9. DNS Summary
So I’m in the AWS console right now. Feel free to go through and start terminating all your instances because you don’t want to go over your free tier allocation. Also bear in mind that elastic load balances cost you money. So also go ahead and terminate your elastic load balances. It catches a lot of students out. Make sure you have deleted all of them and they can be difficult, you know, they can be things difficult to see and it can be easy to forget about them. So a lot of people do go over free tier just by keeping their ELBs on. So make sure you do it in your two regions. Go ahead and delete those instances and delete those elastic load balances. I just want to point something out that an elastic load balancer never has an IP four address. It’s always just got a DNS name that would of course resolve two IP Four addresses. But Amazon actually handle that for you.
So you can never have a public IP address for an elastic load balancer. And that’s a really, really important exam topic. It’s definitely worth a few marks. So if you got some kind of troubleshooting question that’s coming up and it’s saying resolve the DNS record to the IP four or IP Six address of the elastic load balancer, you know that that is an incorrect answer.
So as I said, just go through and delete everything so that you don’t incur a cost. And I’ve just gone in and terminated that. So now that you’ve terminated everything, like I was just saying, remember that elastic load balancers don’t have predefined IP four addresses. You resolve to them using a DNS name and Amazon handle that DNS resolution for you. You should understand the difference between an alias record and a CNAME. Remember, an alias record acts sort of like a CNAME, except you can resolve individual AWS resources. So you can resolve elastic load balances, for example.
You can resolve cloud front distributions, for example. And if you’re given a choice in any exam question to choose between an alias record and a CNAME, always choose an alias record over a CNAME because in most scenarios you’re always going to be resolving to an AWS resource. And then of course, remember the different routing policies and their use cases. So we have five simple is basically the simplest one that there is. It’s basically stupid round robin and you would typically use that with a single web server. Weighted is where you want to do things like A and B testing.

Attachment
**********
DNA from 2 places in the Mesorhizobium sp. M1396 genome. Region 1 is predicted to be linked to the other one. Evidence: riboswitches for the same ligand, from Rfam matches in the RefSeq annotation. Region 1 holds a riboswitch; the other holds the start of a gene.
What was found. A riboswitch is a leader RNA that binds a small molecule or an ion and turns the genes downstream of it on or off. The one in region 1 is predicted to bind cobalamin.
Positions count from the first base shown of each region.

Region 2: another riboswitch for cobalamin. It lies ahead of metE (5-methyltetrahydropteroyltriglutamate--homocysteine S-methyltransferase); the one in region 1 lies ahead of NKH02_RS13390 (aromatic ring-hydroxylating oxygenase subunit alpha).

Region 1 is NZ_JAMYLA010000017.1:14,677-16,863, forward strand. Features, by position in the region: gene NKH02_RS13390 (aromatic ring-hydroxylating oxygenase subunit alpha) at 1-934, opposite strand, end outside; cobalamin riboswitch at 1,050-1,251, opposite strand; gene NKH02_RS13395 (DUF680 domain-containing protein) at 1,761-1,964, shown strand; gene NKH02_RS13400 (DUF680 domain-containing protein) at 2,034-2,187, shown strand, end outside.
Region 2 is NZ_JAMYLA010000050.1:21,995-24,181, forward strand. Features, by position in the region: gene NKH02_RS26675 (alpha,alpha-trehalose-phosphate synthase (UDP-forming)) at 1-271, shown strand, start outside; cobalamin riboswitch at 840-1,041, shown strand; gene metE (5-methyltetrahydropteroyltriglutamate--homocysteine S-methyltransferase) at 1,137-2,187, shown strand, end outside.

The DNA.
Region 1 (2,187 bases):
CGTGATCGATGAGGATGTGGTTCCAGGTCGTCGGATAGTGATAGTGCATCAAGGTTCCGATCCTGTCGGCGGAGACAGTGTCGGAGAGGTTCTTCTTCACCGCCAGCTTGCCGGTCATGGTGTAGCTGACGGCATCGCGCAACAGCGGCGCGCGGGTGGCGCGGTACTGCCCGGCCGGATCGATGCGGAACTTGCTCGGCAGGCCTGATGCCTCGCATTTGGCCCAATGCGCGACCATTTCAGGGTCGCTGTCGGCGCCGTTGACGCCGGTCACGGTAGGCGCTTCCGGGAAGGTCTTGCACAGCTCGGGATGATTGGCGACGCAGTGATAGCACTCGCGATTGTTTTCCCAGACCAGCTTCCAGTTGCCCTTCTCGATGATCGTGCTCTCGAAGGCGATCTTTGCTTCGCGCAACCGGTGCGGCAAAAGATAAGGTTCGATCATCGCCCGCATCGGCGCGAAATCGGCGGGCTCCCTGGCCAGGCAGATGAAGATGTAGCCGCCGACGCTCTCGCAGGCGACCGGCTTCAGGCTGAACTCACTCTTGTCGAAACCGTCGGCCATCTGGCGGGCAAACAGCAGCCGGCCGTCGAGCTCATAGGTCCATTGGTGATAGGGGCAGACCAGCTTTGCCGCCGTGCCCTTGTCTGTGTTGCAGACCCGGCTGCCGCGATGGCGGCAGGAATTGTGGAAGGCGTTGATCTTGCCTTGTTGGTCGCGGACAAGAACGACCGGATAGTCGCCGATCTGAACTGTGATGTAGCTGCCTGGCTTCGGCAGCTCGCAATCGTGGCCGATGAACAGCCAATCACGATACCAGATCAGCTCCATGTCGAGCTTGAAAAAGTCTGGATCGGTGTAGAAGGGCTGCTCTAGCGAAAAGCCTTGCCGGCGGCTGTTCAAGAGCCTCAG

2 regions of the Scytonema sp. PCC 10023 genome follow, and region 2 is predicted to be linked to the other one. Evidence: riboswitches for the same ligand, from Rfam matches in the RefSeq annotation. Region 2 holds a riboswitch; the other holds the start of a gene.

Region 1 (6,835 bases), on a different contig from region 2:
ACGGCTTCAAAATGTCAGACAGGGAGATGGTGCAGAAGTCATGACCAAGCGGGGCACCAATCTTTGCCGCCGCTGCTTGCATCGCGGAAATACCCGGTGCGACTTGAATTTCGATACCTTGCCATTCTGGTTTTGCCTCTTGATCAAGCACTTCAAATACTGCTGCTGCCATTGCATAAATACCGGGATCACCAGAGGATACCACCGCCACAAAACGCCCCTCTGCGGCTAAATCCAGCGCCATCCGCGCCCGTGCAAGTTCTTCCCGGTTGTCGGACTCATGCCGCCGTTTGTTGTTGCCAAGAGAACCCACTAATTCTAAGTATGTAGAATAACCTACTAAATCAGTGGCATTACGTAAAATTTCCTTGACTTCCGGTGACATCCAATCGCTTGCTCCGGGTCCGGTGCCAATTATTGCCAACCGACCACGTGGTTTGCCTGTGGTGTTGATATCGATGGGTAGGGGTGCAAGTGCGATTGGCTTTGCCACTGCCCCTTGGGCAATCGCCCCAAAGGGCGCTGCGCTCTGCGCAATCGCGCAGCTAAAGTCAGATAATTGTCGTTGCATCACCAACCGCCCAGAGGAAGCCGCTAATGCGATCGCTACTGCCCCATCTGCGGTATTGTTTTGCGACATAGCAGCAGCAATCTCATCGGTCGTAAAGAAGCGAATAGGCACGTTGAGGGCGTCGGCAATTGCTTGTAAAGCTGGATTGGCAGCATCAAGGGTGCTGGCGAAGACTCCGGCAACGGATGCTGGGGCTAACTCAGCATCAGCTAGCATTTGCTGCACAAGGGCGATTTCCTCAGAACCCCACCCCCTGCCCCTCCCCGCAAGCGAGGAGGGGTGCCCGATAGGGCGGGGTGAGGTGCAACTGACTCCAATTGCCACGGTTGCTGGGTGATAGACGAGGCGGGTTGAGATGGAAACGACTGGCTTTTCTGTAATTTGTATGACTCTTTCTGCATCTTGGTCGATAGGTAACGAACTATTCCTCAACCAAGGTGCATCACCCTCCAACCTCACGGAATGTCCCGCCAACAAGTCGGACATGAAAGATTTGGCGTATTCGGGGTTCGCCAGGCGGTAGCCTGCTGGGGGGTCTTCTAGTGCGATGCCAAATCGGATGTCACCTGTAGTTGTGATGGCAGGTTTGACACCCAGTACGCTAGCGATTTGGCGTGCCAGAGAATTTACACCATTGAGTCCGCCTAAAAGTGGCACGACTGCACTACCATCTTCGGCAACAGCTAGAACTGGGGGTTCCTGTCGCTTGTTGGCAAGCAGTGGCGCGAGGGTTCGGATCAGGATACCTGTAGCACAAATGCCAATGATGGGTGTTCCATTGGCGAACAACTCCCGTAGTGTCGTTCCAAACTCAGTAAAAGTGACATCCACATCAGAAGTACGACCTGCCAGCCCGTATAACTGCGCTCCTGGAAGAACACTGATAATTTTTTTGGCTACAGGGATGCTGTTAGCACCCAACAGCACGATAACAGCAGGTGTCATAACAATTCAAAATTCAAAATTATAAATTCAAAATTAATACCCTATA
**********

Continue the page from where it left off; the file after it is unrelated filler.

So maybe you’ve got a new website that you’re bringing into production, but you want to make sure that it’s going to increase in sales. So you send 10% to your new website and you send 90% to your old website. Latency is based on your end users, so how will they get the quickest performance? We use that example of someone in South Africa trying to connect in and then we have failover. Failover just means where you’ve got a production and a Dr site, and your Dr site only comes online if your production site has a fails health check. And we went in and created those health checks and then Geolocation is simply where your end users are. So we did a test and we set up Geolocation so that all our European customers went to London and the rest of the world went over to Sydney.
So that is it. This entire section of the course is uniform across the three associate courses. That’s just because this topic comes up again and again and again in all three associate exams. And it’s also actually really important for you to know if you’re going to work with AW, how to use Route 53, moving forward with your careers. Okay, so that’s it guys. Go have a break and when you’re ready, go on to the next section of the course. Thank you.